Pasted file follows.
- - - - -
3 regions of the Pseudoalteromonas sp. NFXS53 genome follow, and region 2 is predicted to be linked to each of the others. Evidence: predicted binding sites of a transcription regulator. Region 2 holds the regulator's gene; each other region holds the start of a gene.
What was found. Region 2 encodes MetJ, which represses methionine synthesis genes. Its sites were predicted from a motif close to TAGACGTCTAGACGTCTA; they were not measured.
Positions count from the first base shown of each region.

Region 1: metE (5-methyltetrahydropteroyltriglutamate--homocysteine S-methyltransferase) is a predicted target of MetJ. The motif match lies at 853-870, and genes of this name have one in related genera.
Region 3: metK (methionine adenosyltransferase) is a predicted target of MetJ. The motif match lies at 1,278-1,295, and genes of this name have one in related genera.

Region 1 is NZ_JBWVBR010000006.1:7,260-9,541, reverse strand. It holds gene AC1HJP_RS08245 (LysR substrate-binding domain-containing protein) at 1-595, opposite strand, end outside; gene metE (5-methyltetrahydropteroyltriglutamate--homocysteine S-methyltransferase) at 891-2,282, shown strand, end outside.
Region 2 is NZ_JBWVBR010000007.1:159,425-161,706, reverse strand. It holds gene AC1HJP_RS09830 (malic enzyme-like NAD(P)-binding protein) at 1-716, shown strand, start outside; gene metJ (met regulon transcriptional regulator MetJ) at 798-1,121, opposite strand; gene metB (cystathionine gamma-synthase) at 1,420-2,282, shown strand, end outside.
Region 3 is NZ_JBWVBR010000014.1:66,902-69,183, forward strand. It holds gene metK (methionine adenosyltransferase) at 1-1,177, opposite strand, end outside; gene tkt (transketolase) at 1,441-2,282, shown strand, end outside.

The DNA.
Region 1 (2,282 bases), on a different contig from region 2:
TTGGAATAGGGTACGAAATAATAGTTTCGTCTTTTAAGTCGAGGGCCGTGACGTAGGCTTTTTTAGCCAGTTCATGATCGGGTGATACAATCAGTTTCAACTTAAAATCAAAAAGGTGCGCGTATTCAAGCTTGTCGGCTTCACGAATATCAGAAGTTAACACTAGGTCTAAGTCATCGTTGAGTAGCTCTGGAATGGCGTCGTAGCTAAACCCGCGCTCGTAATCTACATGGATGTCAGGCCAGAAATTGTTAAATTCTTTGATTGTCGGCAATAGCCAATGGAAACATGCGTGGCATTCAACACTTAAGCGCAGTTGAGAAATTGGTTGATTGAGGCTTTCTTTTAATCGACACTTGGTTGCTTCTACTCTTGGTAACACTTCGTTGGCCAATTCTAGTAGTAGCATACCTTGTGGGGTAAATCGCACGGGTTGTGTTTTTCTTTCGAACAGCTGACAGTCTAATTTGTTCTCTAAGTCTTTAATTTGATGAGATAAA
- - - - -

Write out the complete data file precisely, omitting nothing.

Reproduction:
3 regions of the Pseudoalteromonas sp. NFXS53 genome follow, and region 2 is predicted to be linked to each of the others. Evidence: predicted binding sites of a transcription regulator. Region 2 holds the regulator's gene; each other region holds the start of a gene.
What was found. Region 2 encodes MetJ, which represses methionine synthesis genes. Its sites were predicted from a motif close to TAGACGTCTAGACGTCTA; they were not measured.
Positions count from the first base shown of each region.

Region 1: metE (5-methyltetrahydropteroyltriglutamate--homocysteine S-methyltransferase) is a predicted target of MetJ. The motif match lies at 853-870, and genes of this name have one in related genera.
Region 3: metK (methionine adenosyltransferase) is a predicted target of MetJ. The motif match lies at 1,278-1,295, and genes of this name have one in related genera.

Region 1 is NZ_JBWVBR010000006.1:7,260-9,541, reverse strand. It holds gene AC1HJP_RS08245 (LysR substrate-binding domain-containing protein) at 1-595, opposite strand, end outside; gene metE (5-methyltetrahydropteroyltriglutamate--homocysteine S-methyltransferase) at 891-2,282, shown strand, end outside.
Region 2 is NZ_JBWVBR010000007.1:159,425-161,706, reverse strand. It holds gene AC1HJP_RS09830 (malic enzyme-like NAD(P)-binding protein) at 1-716, shown strand, start outside; gene metJ (met regulon transcriptional regulator MetJ) at 798-1,121, opposite strand; gene metB (cystathionine gamma-synthase) at 1,420-2,282, shown strand, end outside.
Region 3 is NZ_JBWVBR010000014.1:66,902-69,183, forward strand. It holds gene metK (methionine adenosyltransferase) at 1-1,177, opposite strand, end outside; gene tkt (transketolase) at 1,441-2,282, shown strand, end outside.

The DNA.
Region 1 (2,282 bases), on a different contig from region 2:
TTGGAATAGGGTACGAAATAATAGTTTCGTCTTTTAAGTCGAGGGCCGTGACGTAGGCTTTTTTAGCCAGTTCATGATCGGGTGATACAATCAGTTTCAACTTAAAATCAAAAAGGTGCGCGTATTCAAGCTTGTCGGCTTCACGAATATCAGAAGTTAACACTAGGTCTAAGTCATCGTTGAGTAGCTCTGGAATGGCGTCGTAGCTAAACCCGCGCTCGTAATCTACATGGATGTCAGGCCAGAAATTGTTAAATTCTTTGATTGTCGGCAATAGCCAATGGAAACATGCGTGGCATTCAACACTTAAGCGCAGTTGAGAAATTGGTTGATTGAGGCTTTCTTTTAATCGACACTTGGTTGCTTCTACTCTTGGTAACACTTCGTTGGCCAATTCTAGTAGTAGCATACCTTGTGGGGTAAATCGCACGGGTTGTGTTTTTCTTTCGAACAGCTGACAGTCTAATTTGTTCTCTAAGTCTTTAATTTGATGAGATAAA